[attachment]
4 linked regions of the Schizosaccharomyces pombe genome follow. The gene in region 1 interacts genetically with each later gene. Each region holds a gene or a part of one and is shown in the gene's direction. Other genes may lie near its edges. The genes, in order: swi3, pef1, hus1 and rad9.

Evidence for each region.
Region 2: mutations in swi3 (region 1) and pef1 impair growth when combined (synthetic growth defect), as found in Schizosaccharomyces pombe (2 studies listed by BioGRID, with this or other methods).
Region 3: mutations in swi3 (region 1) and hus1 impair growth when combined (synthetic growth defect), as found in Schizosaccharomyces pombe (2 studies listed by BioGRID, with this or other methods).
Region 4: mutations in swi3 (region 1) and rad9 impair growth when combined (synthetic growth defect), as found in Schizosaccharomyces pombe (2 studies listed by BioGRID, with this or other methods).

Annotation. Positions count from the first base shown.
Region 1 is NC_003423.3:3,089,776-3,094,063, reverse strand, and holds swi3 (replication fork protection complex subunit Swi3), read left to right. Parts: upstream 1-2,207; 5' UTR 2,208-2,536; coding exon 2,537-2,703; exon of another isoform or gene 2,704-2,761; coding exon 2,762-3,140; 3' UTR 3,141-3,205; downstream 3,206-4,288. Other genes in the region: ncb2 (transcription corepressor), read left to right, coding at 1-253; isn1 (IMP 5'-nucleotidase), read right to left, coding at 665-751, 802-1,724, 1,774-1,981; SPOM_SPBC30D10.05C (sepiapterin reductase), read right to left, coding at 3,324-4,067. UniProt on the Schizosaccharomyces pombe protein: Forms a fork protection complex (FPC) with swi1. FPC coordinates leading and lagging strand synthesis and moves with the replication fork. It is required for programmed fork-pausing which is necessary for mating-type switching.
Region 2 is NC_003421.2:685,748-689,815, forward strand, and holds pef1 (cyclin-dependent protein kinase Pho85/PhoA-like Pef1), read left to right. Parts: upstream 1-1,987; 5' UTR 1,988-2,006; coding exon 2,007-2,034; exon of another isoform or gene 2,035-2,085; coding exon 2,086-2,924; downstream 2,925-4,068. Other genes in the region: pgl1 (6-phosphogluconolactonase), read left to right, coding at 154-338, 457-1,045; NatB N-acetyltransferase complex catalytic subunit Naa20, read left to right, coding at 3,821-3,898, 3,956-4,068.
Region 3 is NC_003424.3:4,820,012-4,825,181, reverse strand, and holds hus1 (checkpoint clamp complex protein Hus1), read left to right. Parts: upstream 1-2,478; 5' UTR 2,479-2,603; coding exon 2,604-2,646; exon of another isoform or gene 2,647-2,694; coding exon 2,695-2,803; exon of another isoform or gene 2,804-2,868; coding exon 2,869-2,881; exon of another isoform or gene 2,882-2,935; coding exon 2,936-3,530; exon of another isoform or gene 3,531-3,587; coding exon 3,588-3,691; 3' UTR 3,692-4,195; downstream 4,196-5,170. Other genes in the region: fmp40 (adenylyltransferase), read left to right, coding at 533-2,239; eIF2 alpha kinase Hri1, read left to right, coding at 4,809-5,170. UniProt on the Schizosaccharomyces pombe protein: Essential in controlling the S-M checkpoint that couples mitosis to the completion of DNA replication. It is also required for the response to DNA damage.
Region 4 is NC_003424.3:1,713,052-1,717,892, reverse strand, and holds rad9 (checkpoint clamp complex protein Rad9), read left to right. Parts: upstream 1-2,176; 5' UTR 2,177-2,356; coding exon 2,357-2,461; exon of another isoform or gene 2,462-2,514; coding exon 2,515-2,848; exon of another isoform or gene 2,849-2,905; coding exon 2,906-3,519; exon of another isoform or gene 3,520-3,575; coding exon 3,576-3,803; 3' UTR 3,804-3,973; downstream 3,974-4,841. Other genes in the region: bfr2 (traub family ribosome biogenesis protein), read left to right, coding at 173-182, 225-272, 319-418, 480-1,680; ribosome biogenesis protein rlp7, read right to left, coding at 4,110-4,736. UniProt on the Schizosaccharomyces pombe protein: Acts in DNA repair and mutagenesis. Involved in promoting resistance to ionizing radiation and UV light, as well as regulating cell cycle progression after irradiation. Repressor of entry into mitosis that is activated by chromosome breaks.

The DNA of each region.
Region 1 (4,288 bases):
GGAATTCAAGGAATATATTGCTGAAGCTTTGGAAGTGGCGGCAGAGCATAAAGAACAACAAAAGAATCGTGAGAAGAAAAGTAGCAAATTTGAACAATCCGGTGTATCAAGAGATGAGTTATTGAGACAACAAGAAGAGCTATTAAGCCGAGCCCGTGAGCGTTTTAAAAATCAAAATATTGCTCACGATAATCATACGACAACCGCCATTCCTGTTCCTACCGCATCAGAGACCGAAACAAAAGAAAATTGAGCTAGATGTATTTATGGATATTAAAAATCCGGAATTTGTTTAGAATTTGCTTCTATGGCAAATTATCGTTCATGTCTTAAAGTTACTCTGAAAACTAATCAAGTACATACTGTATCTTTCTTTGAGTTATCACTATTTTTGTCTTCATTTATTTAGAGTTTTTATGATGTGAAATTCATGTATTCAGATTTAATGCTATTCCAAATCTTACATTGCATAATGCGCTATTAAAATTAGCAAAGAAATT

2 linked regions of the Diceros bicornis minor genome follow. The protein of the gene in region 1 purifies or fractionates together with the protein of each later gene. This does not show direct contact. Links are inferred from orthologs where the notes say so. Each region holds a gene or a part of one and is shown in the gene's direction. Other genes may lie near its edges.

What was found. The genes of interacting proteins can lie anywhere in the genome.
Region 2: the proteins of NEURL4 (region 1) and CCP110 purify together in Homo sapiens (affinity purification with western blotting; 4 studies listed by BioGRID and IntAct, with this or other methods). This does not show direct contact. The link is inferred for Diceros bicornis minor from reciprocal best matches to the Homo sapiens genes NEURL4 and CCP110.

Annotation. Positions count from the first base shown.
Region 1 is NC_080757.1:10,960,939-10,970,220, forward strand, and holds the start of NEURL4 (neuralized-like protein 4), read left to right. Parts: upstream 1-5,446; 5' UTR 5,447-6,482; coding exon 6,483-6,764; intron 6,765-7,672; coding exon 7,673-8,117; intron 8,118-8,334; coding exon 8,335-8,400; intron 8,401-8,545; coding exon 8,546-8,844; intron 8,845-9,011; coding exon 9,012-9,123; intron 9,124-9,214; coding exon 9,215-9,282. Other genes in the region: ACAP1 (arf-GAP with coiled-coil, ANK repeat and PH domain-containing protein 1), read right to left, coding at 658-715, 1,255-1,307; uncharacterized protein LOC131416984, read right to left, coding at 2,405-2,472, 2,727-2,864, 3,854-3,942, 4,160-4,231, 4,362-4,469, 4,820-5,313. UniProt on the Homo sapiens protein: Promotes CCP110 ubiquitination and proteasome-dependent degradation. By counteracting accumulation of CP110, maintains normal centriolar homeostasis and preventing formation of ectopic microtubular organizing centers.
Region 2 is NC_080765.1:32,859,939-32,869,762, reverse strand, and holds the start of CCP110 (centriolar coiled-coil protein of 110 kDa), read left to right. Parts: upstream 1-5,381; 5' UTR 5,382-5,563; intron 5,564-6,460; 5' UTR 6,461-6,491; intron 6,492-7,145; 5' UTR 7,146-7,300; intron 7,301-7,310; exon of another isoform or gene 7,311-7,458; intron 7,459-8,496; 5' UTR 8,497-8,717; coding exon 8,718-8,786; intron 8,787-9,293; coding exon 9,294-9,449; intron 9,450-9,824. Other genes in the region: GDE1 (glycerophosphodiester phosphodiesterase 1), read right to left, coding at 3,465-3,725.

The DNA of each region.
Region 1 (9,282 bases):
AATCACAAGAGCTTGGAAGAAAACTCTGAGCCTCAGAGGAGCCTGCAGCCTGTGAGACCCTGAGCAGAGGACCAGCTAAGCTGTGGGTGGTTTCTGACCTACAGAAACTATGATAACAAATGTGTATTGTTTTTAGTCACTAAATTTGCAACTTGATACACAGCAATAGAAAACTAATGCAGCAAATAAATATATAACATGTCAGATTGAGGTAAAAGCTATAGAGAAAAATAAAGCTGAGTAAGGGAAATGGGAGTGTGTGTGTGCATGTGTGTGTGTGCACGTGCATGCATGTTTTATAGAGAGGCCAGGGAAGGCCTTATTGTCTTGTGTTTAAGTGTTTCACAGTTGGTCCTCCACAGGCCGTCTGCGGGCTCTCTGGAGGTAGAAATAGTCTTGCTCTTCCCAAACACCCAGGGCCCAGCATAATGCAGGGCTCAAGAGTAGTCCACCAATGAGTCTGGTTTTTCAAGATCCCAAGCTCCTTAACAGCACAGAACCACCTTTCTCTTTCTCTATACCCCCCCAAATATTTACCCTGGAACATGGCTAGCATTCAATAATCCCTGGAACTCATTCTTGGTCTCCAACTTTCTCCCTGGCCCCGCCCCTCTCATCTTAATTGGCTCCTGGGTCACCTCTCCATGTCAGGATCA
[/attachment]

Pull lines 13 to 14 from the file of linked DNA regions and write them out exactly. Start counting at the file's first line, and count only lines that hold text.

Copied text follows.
GGAATTCAAGGAATATATTGCTGAAGCTTTGGAAGTGGCGGCAGAGCATAAAGAACAACAAAAGAATCGTGAGAAGAAAAGTAGCAAATTTGAACAATCCGGTGTATCAAGAGATGAGTTATTGAGACAACAAGAAGAGCTATTAAGCCGAGCCCGTGAGCGTTTTAAAAATCAAAATATTGCTCACGATAATCATACGACAACCGCCATTCCTGTTCCTACCGCATCAGAGACCGAAACAAAAGAAAATTGAGCTAGATGTATTTATGGATATTAAAAATCCGGAATTTGTTTAGAATTTGCTTCTATGGCAAATTATCGTTCATGTCTTAAAGTTACTCTGAAAACTAATCAAGTACATACTGTATCTTTCTTTGAGTTATCACTATTTTTGTCTTCATTTATTTAGAGTTTTTATGATGTGAAATTCATGTATTCAGATTTAATGCTATTCCAAATCTTACATTGCATAATGCGCTATTAAAATTAGCAAAGAAATT

2 linked regions of the Diceros bicornis minor genome follow. The protein of the gene in region 1 purifies or fractionates together with the protein of each later gene. This does not show direct contact. Links are inferred from orthologs where the notes say so. Each region holds a gene or a part of one and is shown in the gene's direction. Other genes may lie near its edges.